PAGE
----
A calm before the storm

Ihave a pretty good idea what my father and grandfather were doing almost exactly 83 years ago.

On Thursday 2nd June 1938, the children’s zoo at London Zoo was opened by Robert and Ted Kennedy, two sons of United States ambassador Joseph P. Kennedy, Sr.

Six-year-old Teddy (Edward) Kennedy (later Senator Edward Kennedy), was given the task of cutting a ribbon to open a new children’s playground and pets corner. Twelve-year-old Bobby (Robert) Kennedy (later Attorney General and Senator Robert Kennedy) stood beside his brother while younger sister Kathleen, as a girl, clearly couldn’t be trusted with a pair of scissors as she stands in the background with her father.

The future 45th President of the United States didn’t accompany his siblings, John Fitzgerald Kennedy (JFK), who had celebrated his 21st birthday that Monday and was in all probability still nursing a hangover.

A Pathé Pictorial film shows penguins, ponies, a baby goat and a baby wallaby being petted by the children.

In all probability, my 28-year-old father and his father who were both zookeepers were there in attendance.

This happy scene precluded events that were to take place in Europe. Just a year later my father married, my parents spent their honeymoon in Germany and within the decade my father had been called up.

Featured image: Honeymoon picture

Penguin Pool Regents Park

Every month CabbieBlog hopes to show you a little gem of a building which you might have passed without noticing.

The Penguin Pool is now a shadow of its former self as all its inhabitants have flown.

Strictly you are not going to pass this little Grade I Listed gem without having first shelled out to get into the London Zoo but once inside its well worth seeking out.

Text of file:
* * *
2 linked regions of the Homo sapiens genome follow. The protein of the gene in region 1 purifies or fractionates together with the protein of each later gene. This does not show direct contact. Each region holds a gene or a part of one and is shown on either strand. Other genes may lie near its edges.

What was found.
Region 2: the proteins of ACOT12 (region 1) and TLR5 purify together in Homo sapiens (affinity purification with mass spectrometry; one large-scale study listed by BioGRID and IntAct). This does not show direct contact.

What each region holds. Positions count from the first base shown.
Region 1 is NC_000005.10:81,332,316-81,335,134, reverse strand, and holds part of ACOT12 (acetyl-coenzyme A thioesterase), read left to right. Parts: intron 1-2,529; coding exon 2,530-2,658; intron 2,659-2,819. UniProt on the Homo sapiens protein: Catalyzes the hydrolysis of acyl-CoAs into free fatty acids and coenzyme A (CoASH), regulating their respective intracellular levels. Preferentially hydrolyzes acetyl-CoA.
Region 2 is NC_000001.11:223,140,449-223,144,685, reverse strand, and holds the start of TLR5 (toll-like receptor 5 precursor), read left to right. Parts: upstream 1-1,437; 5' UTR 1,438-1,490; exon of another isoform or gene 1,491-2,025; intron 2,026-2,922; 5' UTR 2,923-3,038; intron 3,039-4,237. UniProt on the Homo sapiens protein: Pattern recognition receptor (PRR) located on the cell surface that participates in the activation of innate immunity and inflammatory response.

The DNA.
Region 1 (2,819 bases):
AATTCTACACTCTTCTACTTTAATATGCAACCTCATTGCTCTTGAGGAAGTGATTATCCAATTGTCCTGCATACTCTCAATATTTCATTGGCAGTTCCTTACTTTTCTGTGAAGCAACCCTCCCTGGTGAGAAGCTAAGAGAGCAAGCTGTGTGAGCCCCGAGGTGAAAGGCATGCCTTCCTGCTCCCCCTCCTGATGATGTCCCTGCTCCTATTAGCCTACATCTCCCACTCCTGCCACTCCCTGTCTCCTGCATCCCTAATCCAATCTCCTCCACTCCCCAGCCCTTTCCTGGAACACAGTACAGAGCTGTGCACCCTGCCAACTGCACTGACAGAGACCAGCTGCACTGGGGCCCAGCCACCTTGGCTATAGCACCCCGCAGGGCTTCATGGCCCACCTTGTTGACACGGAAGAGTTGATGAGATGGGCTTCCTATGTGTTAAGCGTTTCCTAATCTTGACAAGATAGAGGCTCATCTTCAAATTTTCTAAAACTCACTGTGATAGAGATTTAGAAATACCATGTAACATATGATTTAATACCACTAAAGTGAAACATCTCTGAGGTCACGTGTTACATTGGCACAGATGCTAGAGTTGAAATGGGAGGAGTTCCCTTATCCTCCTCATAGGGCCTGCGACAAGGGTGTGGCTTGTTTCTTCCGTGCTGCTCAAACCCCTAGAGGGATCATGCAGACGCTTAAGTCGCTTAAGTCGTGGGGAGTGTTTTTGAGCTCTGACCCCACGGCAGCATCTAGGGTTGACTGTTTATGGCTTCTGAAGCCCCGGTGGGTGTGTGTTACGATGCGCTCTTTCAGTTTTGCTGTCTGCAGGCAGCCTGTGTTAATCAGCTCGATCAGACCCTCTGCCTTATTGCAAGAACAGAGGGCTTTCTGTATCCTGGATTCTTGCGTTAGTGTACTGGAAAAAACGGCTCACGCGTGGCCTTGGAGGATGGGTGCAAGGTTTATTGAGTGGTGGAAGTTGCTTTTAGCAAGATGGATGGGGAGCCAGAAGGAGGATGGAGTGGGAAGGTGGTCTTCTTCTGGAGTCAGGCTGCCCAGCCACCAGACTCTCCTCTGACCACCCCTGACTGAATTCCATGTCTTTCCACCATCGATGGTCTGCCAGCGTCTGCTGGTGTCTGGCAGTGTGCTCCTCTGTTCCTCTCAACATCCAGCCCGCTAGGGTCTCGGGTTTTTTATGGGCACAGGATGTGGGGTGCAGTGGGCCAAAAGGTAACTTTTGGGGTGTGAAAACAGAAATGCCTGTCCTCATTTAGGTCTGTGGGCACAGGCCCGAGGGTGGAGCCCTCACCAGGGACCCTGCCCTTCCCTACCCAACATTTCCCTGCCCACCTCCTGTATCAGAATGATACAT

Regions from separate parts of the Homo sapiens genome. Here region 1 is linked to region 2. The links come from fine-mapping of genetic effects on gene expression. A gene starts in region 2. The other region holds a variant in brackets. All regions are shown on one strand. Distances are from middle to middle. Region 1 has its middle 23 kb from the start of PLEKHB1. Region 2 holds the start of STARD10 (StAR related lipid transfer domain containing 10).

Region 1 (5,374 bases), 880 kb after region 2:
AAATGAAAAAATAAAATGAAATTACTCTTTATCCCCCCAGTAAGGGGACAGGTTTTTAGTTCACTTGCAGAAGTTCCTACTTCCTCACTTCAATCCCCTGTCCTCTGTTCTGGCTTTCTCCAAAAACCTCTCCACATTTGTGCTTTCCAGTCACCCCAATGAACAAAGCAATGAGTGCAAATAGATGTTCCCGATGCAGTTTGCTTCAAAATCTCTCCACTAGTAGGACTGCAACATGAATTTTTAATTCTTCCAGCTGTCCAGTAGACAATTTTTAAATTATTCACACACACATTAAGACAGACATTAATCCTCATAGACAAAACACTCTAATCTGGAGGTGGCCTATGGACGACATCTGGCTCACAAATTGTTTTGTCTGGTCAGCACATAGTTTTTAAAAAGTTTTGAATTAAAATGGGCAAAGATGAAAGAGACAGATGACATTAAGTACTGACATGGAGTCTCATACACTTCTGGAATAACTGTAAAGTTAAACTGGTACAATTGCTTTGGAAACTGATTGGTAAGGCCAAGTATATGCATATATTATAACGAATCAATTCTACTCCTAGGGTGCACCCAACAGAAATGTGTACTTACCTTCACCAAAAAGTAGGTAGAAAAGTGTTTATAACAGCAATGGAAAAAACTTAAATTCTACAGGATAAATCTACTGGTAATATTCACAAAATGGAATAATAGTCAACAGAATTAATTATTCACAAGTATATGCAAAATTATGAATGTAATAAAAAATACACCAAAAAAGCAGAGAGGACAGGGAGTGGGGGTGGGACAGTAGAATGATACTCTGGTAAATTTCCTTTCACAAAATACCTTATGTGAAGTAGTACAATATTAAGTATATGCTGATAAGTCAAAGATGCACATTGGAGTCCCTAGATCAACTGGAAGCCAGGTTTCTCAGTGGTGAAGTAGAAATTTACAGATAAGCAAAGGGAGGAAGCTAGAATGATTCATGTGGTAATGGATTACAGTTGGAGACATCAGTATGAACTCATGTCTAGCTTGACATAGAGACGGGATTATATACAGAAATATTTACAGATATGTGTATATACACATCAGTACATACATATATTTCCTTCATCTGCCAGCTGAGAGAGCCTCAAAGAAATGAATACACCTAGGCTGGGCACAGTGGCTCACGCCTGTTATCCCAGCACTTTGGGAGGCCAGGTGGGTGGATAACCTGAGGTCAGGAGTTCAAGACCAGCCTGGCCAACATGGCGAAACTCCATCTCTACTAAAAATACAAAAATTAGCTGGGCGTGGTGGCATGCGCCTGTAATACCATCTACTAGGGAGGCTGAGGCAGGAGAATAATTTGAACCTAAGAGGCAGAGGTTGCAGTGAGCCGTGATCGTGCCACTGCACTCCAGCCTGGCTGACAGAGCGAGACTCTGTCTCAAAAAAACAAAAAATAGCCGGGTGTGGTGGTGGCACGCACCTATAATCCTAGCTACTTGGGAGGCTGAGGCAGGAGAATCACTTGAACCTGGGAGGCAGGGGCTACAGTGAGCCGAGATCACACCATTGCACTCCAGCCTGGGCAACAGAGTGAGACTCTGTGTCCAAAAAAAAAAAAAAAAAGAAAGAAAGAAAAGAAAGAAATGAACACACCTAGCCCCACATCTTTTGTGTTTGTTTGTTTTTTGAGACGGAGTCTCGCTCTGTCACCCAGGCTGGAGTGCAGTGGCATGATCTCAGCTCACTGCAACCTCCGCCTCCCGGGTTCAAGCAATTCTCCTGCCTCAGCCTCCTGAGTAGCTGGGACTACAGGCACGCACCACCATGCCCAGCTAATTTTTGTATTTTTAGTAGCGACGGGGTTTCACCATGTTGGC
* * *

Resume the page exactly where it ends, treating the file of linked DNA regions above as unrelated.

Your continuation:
[A]pparently our dinner-jacketed friends suffered aching joints having to walk on concrete all day. So the penguins were first replaced with Chinese alligators, plants and mud quite unsuitable for a structure designed for an aquatic bird.


Built in 1934 modernist architect Berhold Lubetkin who also designed the Gorilla House, it was intended to display penguin’s most distinctive characteristics. That of waddling, sliding, graceful swimming, nesting and penguin calls. Typically in the tradition of the modernist way was make the design fit the occupant, and not the other way round.

Spectators could easily see the penguins waddling on the concrete staircases that led up to the ramps. The penguins would slide on their stomachs – much like you see in BBC documentaries – down the ramps into the pools, which due to mosaic tiles were strikingly blue in contrast to the white of the ramps and walls.

Nesting boxes were provided alongside the edges and corners, and keepers provided them with twigs for that purpose.

One of the triumphs of design was that the high walls that contained the birds allowed their calls to echo allowing the cry to be heard by both penguin and spectator. This promoted the birds to breed and the sounds were a source of entertainment for the visitors.

The new penguin enclosure provides little interest compared to its predecessor. Apparently when the black footed penguin was introduced, a native of South Africa, it was not well suited to the old pool. The birds burrow, lay eggs but provide little of the amusing characteristics we have come to associate with these delightful creatures.

In contrast the Lubetkin gem looks shockingly sterile now as it purpose was utterly dependent upon the inhabitants. The double-helix ramps still look impressive, but it could be just a rich man’s patio pool. Now overlooked by visitors, children peer over the parapet and walk away disappointed.

Now it stands testament to a time when the ZSL was at the cutting edge of commissioning leading architects to enhance the zoo.